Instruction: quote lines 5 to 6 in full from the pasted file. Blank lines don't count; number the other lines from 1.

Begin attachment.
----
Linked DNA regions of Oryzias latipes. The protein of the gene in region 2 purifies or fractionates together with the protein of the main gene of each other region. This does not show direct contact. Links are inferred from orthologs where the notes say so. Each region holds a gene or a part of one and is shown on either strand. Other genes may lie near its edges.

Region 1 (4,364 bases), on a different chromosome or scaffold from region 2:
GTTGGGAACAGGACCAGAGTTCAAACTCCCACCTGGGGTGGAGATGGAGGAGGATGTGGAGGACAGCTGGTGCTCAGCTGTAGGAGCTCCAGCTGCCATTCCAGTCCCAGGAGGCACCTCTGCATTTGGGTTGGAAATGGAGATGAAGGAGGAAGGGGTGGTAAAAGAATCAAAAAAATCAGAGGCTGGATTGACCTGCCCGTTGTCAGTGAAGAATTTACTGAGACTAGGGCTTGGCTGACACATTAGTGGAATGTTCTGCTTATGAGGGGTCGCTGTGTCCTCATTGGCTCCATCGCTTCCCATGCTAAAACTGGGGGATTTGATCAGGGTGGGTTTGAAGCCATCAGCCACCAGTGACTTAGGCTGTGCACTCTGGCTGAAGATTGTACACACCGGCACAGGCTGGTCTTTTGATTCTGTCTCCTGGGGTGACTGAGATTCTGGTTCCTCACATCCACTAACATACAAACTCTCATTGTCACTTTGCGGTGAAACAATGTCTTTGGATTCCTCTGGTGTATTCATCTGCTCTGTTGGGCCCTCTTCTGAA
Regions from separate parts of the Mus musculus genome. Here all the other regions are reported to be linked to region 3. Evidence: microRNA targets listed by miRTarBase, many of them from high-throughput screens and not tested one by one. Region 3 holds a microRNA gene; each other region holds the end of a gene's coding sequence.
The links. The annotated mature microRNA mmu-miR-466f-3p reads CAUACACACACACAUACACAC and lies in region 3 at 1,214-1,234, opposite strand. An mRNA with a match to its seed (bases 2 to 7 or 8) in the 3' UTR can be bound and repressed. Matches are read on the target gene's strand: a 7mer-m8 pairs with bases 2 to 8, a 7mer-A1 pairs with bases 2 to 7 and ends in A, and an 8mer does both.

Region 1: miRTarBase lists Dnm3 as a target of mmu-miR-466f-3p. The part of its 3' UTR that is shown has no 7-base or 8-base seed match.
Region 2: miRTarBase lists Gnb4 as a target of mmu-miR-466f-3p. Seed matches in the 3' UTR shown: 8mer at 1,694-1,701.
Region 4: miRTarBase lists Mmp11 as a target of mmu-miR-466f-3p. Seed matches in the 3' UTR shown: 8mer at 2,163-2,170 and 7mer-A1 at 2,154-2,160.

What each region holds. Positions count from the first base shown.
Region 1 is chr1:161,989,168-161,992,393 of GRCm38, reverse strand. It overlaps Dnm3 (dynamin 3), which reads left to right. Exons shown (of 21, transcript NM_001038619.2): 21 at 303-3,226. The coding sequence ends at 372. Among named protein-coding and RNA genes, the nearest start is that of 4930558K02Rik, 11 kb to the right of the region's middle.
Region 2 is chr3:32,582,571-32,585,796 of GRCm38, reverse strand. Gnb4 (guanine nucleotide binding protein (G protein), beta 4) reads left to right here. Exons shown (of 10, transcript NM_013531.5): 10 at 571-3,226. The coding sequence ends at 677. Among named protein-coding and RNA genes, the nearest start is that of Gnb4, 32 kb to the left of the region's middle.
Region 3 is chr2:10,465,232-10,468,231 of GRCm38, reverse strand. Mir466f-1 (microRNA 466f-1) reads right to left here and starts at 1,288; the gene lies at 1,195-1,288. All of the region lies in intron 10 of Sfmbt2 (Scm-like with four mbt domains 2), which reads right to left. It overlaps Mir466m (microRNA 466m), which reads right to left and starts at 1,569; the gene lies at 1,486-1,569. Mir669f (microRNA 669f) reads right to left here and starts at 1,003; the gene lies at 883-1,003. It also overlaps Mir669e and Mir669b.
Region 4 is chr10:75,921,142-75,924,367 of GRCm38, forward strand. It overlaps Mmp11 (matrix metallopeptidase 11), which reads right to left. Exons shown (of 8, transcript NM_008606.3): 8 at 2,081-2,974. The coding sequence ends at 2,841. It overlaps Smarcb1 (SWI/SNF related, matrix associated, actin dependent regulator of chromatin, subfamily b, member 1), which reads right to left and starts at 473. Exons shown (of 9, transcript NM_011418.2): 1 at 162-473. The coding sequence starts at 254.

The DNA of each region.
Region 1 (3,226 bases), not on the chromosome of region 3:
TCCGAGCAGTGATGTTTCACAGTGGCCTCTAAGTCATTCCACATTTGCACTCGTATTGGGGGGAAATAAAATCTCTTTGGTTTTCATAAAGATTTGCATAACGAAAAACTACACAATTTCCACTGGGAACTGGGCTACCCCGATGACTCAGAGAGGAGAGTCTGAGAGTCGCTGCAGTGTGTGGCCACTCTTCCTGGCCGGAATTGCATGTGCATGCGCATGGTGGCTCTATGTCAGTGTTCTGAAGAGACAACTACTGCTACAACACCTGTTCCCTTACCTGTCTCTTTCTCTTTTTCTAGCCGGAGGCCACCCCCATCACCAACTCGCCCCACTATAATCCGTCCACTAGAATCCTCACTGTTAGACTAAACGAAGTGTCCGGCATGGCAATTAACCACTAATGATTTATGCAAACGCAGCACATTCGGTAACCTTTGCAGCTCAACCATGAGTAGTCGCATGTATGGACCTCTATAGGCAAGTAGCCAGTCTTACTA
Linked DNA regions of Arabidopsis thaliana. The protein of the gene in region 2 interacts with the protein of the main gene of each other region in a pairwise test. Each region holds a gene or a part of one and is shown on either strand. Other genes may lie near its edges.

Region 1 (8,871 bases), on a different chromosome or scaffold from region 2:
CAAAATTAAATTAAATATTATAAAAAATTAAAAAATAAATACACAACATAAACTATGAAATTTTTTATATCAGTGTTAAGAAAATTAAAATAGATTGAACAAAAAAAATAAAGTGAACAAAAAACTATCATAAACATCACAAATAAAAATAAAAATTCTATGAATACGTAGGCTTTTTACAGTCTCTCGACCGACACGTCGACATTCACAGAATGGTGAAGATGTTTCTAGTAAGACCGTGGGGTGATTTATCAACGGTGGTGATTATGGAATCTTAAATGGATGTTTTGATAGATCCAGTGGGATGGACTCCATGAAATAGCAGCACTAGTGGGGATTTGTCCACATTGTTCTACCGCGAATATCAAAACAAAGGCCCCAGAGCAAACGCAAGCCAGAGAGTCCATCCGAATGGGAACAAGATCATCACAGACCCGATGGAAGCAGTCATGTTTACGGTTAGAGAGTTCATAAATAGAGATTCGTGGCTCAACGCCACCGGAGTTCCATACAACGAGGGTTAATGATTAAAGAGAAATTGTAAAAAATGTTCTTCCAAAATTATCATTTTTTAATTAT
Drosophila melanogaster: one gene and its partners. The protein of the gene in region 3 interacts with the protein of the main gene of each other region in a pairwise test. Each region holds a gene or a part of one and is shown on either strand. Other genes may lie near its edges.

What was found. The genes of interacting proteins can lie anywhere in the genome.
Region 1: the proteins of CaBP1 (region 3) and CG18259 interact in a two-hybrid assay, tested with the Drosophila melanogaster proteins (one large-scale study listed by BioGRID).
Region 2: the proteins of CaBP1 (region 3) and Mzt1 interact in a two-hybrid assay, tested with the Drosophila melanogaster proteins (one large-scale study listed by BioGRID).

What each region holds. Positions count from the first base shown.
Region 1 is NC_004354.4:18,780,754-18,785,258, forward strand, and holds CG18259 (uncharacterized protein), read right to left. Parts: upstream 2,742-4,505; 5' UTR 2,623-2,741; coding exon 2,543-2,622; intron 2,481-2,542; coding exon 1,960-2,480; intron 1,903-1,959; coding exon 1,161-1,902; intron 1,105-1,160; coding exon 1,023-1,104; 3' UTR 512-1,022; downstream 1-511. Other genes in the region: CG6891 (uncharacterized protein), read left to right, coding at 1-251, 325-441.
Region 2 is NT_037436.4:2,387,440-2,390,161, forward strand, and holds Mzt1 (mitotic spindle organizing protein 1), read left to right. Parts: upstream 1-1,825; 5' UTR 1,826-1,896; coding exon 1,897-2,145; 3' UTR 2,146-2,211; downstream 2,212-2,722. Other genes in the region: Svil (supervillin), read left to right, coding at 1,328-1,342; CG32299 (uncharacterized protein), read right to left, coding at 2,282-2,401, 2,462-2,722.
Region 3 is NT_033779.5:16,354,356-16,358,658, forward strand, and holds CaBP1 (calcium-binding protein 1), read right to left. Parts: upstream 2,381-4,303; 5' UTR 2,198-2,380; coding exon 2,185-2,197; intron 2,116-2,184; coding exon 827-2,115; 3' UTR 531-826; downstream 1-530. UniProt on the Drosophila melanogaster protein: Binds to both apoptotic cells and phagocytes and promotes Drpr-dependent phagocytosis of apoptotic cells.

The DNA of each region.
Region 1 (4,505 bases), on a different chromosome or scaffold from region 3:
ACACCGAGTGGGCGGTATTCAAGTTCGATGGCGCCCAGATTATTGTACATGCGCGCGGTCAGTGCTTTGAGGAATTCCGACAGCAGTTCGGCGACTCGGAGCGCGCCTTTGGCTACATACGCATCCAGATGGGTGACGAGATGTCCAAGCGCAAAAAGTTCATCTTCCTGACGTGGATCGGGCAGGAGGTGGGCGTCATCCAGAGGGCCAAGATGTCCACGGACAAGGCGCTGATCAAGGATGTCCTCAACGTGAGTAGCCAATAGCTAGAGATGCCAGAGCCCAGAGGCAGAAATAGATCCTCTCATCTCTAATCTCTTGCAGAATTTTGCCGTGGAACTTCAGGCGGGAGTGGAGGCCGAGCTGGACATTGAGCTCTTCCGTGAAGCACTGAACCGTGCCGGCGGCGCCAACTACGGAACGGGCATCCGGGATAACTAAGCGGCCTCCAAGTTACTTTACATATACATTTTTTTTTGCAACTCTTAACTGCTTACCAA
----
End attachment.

The links. The annotated mature microRNA mmu-miR-466f-3p reads CAUACACACACACAUACACAC and lies in region 3 at 1,214-1,234, opposite strand. An mRNA with a match to its seed (bases 2 to 7 or 8) in the 3' UTR can be bound and repressed. Matches are read on the target gene's strand: a 7mer-m8 pairs with bases 2 to 8, a 7mer-A1 pairs with bases 2 to 7 and ends in A, and an 8mer does both.

Region 1: miRTarBase lists Dnm3 as a target of mmu-miR-466f-3p. The part of its 3' UTR that is shown has no 7-base or 8-base seed match.